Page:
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Wondermark’s Electro-Plasmic Hydrocephalic Genre-Fiction Generator 2000

October 6, 2009 Leave a comment

Wondermark's Genre Fiction Generator

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About Writing: Mark Twain said it best

October 1, 2009 2 comments

Samual Clemens aka Mark TwainI’m putting together an outline for my NaNoWriMo novel and decided that Twain would make an appearance in the story. So, I did some research on Twain, his writing, and quotes. Here are a few of my favorites:

  • Ideally a book would have no order to it, and the reader would have to discover his own.
  • Substitute “damn” every time you’re inclined to write “very”; your editor will delete it and the writing will be just as it should be.
  • The difference between the right word and the almost right word is the difference between lightning and a lightning bug.
  • The man who does not read good books has no advantage over the man who cannot read them.
  • The right word may be effective, but no word was ever as effective as a rightly timed pause.
  • Words are only painted fire; a look is the fire itself.
  • You can’t depend on your eyes when your imagination is out of focus.
Categories: NaNoWriMo

Daily Bookmarks 8/18/09

August 19, 2009 2 comments

Posted from Diigo. The rest of my favorite links are here.

Categories: Bookmarks

Call for Submissions Roundup 8/11/09

August 11, 2009 3 comments

Posted from Diigo. The rest of my favorite links are here.

Daily Bookmarks 8/10/09

August 11, 2009 Leave a comment

Posted from Diigo. The rest of my favorite links are here.

[Fiction] Friday: At the Opera

August 8, 2009 9 comments

The last strains of Mimi and Rondolfo’s final duet, Annie’s favorite from La Boheme, drifted past her. She could barely raise her head to watch as Mimi died in her lover’s arms. A smile twitched at the corners of her mouth at the irony. Her own lover, Jack, slumped over the edge of his chair about a foot away. She couldn’t tell if he was breathing or not. The virus she had unleashed moments ago had worked its deadly magic on his body faster, probably due to his quicker metabolism. Something to think about later, if they survived.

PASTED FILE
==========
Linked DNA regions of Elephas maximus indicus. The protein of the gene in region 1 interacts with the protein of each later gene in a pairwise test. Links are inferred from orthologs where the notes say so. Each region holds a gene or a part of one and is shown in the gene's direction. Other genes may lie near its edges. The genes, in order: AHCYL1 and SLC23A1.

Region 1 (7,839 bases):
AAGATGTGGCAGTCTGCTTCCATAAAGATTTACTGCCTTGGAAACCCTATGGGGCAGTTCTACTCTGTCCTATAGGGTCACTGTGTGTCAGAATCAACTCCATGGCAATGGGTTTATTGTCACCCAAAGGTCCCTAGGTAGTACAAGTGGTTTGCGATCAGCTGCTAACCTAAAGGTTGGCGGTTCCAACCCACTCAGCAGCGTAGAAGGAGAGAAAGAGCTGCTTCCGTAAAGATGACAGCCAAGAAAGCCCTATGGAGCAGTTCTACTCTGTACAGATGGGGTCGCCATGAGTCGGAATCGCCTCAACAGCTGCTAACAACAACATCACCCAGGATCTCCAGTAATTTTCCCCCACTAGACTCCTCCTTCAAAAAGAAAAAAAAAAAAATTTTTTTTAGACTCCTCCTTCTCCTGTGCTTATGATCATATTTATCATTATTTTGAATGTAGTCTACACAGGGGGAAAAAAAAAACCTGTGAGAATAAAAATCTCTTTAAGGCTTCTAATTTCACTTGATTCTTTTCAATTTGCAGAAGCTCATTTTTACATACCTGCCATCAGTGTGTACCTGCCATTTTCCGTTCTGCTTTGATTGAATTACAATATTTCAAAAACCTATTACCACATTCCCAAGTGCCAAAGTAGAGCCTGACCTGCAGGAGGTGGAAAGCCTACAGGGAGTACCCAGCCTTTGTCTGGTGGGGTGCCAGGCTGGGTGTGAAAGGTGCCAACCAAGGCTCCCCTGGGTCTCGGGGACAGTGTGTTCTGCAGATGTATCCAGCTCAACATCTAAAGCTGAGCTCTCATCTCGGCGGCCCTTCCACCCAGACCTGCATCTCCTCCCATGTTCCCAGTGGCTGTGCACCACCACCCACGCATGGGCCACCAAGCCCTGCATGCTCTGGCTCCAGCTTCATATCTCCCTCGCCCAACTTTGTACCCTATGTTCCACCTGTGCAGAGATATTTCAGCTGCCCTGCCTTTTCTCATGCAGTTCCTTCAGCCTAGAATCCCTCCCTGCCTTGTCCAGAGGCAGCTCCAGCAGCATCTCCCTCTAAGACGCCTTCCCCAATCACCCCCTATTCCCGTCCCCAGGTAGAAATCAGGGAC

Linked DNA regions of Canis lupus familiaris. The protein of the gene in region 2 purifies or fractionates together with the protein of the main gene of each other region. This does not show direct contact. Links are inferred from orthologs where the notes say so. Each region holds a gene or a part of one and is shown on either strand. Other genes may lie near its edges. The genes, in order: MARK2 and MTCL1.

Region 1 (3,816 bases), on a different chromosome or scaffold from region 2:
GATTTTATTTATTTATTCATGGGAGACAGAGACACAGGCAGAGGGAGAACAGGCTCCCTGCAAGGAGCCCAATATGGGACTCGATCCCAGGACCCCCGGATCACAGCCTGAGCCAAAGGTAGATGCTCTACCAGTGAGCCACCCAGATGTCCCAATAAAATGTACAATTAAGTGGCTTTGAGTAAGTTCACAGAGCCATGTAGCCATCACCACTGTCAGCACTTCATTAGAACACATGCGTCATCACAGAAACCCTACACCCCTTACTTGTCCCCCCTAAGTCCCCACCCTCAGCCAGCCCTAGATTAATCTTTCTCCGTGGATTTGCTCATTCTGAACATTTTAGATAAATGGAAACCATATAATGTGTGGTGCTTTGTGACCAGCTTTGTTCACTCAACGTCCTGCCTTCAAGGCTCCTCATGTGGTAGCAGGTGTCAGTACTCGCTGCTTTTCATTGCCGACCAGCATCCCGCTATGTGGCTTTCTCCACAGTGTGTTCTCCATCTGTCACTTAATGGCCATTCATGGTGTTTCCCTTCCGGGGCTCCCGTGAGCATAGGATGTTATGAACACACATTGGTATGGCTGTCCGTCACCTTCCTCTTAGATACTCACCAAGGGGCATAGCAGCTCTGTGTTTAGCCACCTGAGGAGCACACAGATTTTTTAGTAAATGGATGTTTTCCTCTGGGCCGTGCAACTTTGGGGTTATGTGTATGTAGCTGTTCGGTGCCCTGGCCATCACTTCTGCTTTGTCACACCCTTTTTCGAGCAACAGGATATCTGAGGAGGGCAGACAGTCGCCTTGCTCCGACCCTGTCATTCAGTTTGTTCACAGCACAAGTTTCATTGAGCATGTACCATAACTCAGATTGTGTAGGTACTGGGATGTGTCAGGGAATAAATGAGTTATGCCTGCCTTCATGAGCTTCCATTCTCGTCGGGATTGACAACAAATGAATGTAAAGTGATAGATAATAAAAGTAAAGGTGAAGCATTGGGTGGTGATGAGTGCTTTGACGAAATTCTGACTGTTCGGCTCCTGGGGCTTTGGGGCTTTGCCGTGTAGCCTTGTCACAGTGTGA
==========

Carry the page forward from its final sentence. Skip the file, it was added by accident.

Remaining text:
What have you done?

Annie ignored the whisper that eeled its way through her mind and concentrated on the actors on the ad hoc stage. They had slid to the floor as had the rest of the audience. It was a sight that made her glad.

Annie. Answer me. What have you done?

She sighed and replied, Isn’t it obvious. I’m killing us.

Why? What have I done to you to deserve this?

Done? You enslaved us, that’s what you did!, she raged, But you picked the wrong species to fuck with.

A year ago her team had been brought into a secure location to study a large meteorite found beneath the surface of the Earth. In the warmth of their lab, it had begun to fall apart and the debris came to life. Annie had managed to hit the panic button and lock down the facility before she was overcome.

When she woke up, the Chyrl that had implanted itself at the base of her neck had introduced itself. It thanked her for saving his people and, in return, was happy to offer them a variety of technologies in repayment. As a xenobiologist, she was thrilled at the discovery. And, secretly, glad of the 12 month lockdown she had initiated. They had plenty of food and water to last them the year. She could study this new species to her hearts content.

She finally managed to calm down the rest of the team and accept their “guests”. And over a month, they eventually had. And that’s when the promised technology was given to them.

It was truly wondrous. They were given plans for a cold fusion reactor, which made Jack giddy with excitement. He had a working prototype in his section of the lab. Others had been given plans to create a variety of things like energy weapons and stable wormholes.